The same principle of businessmen using the government for their own ends undoubtedly applies to Japan and the alleged role of its Ministry of International Trade and Industry in the success of the Japanese economy. And it applies to every other case of alleged government responsibility for the economic success of a country.

Such behavior on the part of businessmen is morally wrong and economically debilitating. It is morally wrong because it entails initiating physical force against others, for example, in the collection of taxes to pay for the subsidies. It is economically debilitating in all of its forms: Government sponsorship of research easily becomes government control of research and the destruction of research. Protective tariffs distort production and hold down real incomes, living standards, and the ability to save and invest. Roads and river and harbor improvements would be more efficiently built and operated by private firms than by the government.

But such behavior on the part of businessmen is at least intelligible and proceeds from the operation of financial self-interest, albeit misguided financial self-interest. With a proper limitation on the powers of government, it is capable of being rechanneled into morally proper and economically sound forms. It stands on a much higher rung in hell than the dull, dead hatred of self-interest, success, and wealth that so often proceeds from within government itself and always proceeds from ideologues seeking to use government to impose their wealth and life-hating philosophies.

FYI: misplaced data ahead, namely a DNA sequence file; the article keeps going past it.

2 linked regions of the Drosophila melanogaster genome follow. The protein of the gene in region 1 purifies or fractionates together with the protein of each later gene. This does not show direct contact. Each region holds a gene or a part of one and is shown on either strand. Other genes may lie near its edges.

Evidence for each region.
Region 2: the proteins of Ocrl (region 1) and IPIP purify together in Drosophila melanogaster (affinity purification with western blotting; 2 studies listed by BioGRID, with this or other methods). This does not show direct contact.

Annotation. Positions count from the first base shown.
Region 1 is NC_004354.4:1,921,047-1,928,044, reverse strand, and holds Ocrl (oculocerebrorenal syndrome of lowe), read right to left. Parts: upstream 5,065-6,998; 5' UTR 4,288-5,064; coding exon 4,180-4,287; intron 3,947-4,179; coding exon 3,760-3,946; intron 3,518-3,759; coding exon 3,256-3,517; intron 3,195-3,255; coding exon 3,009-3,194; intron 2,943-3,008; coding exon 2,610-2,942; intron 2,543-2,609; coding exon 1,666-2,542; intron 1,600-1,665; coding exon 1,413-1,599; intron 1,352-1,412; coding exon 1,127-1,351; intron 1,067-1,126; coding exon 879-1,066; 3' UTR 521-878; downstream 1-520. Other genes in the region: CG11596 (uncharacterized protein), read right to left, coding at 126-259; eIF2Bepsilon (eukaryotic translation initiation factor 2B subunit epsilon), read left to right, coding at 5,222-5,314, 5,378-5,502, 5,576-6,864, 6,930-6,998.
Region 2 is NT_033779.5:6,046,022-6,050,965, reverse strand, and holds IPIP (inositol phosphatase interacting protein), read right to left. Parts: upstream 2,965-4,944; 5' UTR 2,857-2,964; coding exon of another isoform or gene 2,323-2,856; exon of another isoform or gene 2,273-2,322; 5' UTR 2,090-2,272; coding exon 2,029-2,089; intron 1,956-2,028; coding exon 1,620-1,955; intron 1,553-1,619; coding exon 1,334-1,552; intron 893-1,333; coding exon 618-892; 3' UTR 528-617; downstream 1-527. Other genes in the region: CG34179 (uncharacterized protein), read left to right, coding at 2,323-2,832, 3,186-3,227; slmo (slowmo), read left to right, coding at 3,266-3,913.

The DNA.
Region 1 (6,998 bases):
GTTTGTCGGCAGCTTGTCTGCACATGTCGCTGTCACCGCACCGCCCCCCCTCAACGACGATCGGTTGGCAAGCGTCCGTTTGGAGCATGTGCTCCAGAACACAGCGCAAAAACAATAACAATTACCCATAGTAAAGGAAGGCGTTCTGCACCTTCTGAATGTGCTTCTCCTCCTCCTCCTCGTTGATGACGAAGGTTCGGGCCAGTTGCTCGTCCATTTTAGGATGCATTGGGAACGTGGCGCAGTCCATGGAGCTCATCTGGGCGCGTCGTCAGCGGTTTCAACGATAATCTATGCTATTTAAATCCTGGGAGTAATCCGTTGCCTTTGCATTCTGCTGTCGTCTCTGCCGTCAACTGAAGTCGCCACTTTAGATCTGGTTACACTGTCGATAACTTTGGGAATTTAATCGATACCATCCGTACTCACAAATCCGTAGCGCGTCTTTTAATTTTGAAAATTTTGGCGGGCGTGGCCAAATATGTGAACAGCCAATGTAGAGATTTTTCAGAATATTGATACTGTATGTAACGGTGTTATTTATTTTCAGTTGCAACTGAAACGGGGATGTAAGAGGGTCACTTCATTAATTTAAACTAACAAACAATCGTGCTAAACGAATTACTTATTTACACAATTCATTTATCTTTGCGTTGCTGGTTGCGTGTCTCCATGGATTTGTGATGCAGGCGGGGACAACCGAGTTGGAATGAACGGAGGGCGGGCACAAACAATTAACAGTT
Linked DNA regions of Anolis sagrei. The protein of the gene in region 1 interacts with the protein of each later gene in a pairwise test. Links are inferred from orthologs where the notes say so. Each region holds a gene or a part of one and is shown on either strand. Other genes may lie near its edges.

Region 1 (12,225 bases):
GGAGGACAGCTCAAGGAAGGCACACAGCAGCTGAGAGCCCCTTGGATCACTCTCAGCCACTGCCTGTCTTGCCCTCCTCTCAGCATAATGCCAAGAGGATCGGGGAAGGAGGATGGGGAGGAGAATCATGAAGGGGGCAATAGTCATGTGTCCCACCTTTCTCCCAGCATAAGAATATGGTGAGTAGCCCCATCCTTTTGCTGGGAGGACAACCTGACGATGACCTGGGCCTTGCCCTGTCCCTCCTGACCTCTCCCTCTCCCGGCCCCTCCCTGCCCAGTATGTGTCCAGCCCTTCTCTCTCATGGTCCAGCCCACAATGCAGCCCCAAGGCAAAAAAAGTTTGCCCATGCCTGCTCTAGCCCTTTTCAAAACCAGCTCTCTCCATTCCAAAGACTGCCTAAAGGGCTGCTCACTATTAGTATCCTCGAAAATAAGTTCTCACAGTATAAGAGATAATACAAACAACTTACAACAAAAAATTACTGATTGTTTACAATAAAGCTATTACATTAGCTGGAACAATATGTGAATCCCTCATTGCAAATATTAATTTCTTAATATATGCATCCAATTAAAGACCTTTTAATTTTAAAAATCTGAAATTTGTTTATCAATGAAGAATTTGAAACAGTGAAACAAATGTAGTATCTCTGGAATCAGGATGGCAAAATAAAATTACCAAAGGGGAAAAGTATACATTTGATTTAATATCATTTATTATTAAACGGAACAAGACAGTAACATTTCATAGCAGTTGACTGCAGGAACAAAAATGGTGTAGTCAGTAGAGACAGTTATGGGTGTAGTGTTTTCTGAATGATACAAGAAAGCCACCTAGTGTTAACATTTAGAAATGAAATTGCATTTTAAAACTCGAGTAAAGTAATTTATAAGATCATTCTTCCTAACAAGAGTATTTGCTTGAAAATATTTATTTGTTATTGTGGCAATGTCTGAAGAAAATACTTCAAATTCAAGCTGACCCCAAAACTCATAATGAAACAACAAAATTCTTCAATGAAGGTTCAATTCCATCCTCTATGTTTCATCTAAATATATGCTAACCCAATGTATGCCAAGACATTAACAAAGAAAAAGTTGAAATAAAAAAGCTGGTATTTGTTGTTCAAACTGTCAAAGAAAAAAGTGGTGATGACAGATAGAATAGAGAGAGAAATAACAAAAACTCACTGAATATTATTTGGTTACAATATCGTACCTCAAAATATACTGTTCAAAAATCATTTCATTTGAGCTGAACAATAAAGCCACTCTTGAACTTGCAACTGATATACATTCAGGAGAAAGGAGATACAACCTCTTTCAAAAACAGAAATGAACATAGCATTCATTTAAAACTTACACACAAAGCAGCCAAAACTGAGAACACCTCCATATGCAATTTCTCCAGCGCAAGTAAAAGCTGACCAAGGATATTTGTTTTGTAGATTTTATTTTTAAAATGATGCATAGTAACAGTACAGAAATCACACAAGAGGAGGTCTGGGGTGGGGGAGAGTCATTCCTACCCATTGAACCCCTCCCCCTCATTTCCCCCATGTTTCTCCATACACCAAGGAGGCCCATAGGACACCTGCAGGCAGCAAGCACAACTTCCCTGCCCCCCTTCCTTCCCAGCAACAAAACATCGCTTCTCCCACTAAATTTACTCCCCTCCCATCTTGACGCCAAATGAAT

Corrupt businessmen are infinitely cleaner and better than corrupt ideologues. They’re still willing to take money to do what a customer wants. The corrupt ideologue in contrast is unwilling to take money to stop doing what his victim does not want. If I had to choose, I’d take the corrupt businessman any day.

It’s sign of the corruption of our culture that today, businessmen feel the need to hide behind the mantle of corrupt ideology and pretend that what springs from their fundamentally life-giving self-interest comes instead from the government, the agency that can give only destruction and death.

To learn about every aspect of the case for capitalism, read my Capitalism: A Treatise on Economics. Originally published at the blog of George Reisman. Copyright 2019 George Reisman. All rights reserved.

George Reisman, Ph.D., is Pepperdine University Professor Emeritus of Economics and the author of Capitalism: A Treatise on Economics. See his author's page for additional titles by him. Visit his website and his blog Watch his YouTube videos and follow @GGReisman on Twitter.

The views expressed above represent those of the author and do not necessarily represent the views of the editors and publishers of Capitalism Magazine. Capitalism Magazine sometimes publishes articles we disagree with because we think the article provides information, or a contrasting point of view, that may be of value to our readers.